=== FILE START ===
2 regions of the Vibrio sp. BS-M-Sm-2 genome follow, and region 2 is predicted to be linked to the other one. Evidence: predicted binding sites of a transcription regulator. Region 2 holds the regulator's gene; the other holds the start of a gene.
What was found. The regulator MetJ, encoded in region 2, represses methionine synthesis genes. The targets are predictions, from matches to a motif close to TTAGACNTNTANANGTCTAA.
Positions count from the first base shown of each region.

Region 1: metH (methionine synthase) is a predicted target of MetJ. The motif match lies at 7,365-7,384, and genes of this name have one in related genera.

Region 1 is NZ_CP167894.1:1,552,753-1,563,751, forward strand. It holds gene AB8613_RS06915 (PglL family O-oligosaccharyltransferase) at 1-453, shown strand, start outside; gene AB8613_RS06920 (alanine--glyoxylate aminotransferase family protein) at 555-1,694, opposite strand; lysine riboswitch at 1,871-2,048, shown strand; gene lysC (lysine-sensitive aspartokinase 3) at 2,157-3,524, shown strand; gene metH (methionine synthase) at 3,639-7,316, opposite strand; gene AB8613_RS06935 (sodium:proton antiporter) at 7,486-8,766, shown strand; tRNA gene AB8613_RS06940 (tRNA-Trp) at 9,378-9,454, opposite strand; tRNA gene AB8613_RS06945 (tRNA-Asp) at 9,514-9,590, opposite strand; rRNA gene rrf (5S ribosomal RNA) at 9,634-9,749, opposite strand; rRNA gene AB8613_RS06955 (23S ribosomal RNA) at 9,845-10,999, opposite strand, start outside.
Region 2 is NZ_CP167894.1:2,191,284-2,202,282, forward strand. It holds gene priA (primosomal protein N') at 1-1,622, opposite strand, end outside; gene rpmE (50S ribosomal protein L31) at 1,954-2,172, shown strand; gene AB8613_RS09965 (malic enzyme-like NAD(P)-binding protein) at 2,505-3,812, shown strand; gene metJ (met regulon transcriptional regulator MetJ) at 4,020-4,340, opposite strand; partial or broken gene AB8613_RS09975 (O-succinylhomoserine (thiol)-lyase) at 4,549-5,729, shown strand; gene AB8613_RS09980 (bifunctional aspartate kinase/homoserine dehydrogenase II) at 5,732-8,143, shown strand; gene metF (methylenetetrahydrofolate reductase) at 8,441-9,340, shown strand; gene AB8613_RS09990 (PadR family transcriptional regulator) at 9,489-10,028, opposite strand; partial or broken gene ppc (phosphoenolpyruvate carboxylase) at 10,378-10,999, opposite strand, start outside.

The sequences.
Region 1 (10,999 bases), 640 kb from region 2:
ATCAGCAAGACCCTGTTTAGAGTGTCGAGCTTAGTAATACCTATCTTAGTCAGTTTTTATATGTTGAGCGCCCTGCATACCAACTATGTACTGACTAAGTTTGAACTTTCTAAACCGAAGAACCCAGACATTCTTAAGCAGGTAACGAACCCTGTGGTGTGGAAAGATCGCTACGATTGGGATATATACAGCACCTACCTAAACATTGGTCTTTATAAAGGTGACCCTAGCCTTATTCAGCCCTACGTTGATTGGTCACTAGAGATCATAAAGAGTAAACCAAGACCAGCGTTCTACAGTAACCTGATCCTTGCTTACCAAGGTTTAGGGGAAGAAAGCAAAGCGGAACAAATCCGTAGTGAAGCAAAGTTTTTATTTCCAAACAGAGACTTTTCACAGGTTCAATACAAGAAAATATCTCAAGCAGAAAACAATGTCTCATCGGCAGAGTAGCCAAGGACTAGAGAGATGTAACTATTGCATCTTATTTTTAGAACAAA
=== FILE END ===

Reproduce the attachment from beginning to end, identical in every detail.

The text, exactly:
2 regions of the Vibrio sp. BS-M-Sm-2 genome follow, and region 2 is predicted to be linked to the other one. Evidence: predicted binding sites of a transcription regulator. Region 2 holds the regulator's gene; the other holds the start of a gene.
What was found. The regulator MetJ, encoded in region 2, represses methionine synthesis genes. The targets are predictions, from matches to a motif close to TTAGACNTNTANANGTCTAA.
Positions count from the first base shown of each region.

Region 1: metH (methionine synthase) is a predicted target of MetJ. The motif match lies at 7,365-7,384, and genes of this name have one in related genera.

Region 1 is NZ_CP167894.1:1,552,753-1,563,751, forward strand. It holds gene AB8613_RS06915 (PglL family O-oligosaccharyltransferase) at 1-453, shown strand, start outside; gene AB8613_RS06920 (alanine--glyoxylate aminotransferase family protein) at 555-1,694, opposite strand; lysine riboswitch at 1,871-2,048, shown strand; gene lysC (lysine-sensitive aspartokinase 3) at 2,157-3,524, shown strand; gene metH (methionine synthase) at 3,639-7,316, opposite strand; gene AB8613_RS06935 (sodium:proton antiporter) at 7,486-8,766, shown strand; tRNA gene AB8613_RS06940 (tRNA-Trp) at 9,378-9,454, opposite strand; tRNA gene AB8613_RS06945 (tRNA-Asp) at 9,514-9,590, opposite strand; rRNA gene rrf (5S ribosomal RNA) at 9,634-9,749, opposite strand; rRNA gene AB8613_RS06955 (23S ribosomal RNA) at 9,845-10,999, opposite strand, start outside.
Region 2 is NZ_CP167894.1:2,191,284-2,202,282, forward strand. It holds gene priA (primosomal protein N') at 1-1,622, opposite strand, end outside; gene rpmE (50S ribosomal protein L31) at 1,954-2,172, shown strand; gene AB8613_RS09965 (malic enzyme-like NAD(P)-binding protein) at 2,505-3,812, shown strand; gene metJ (met regulon transcriptional regulator MetJ) at 4,020-4,340, opposite strand; partial or broken gene AB8613_RS09975 (O-succinylhomoserine (thiol)-lyase) at 4,549-5,729, shown strand; gene AB8613_RS09980 (bifunctional aspartate kinase/homoserine dehydrogenase II) at 5,732-8,143, shown strand; gene metF (methylenetetrahydrofolate reductase) at 8,441-9,340, shown strand; gene AB8613_RS09990 (PadR family transcriptional regulator) at 9,489-10,028, opposite strand; partial or broken gene ppc (phosphoenolpyruvate carboxylase) at 10,378-10,999, opposite strand, start outside.

The sequences.
Region 1 (10,999 bases), 640 kb from region 2:
ATCAGCAAGACCCTGTTTAGAGTGTCGAGCTTAGTAATACCTATCTTAGTCAGTTTTTATATGTTGAGCGCCCTGCATACCAACTATGTACTGACTAAGTTTGAACTTTCTAAACCGAAGAACCCAGACATTCTTAAGCAGGTAACGAACCCTGTGGTGTGGAAAGATCGCTACGATTGGGATATATACAGCACCTACCTAAACATTGGTCTTTATAAAGGTGACCCTAGCCTTATTCAGCCCTACGTTGATTGGTCACTAGAGATCATAAAGAGTAAACCAAGACCAGCGTTCTACAGTAACCTGATCCTTGCTTACCAAGGTTTAGGGGAAGAAAGCAAAGCGGAACAAATCCGTAGTGAAGCAAAGTTTTTATTTCCAAACAGAGACTTTTCACAGGTTCAATACAAGAAAATATCTCAAGCAGAAAACAATGTCTCATCGGCAGAGTAGCCAAGGACTAGAGAGATGTAACTATTGCATCTTATTTTTAGAACAAA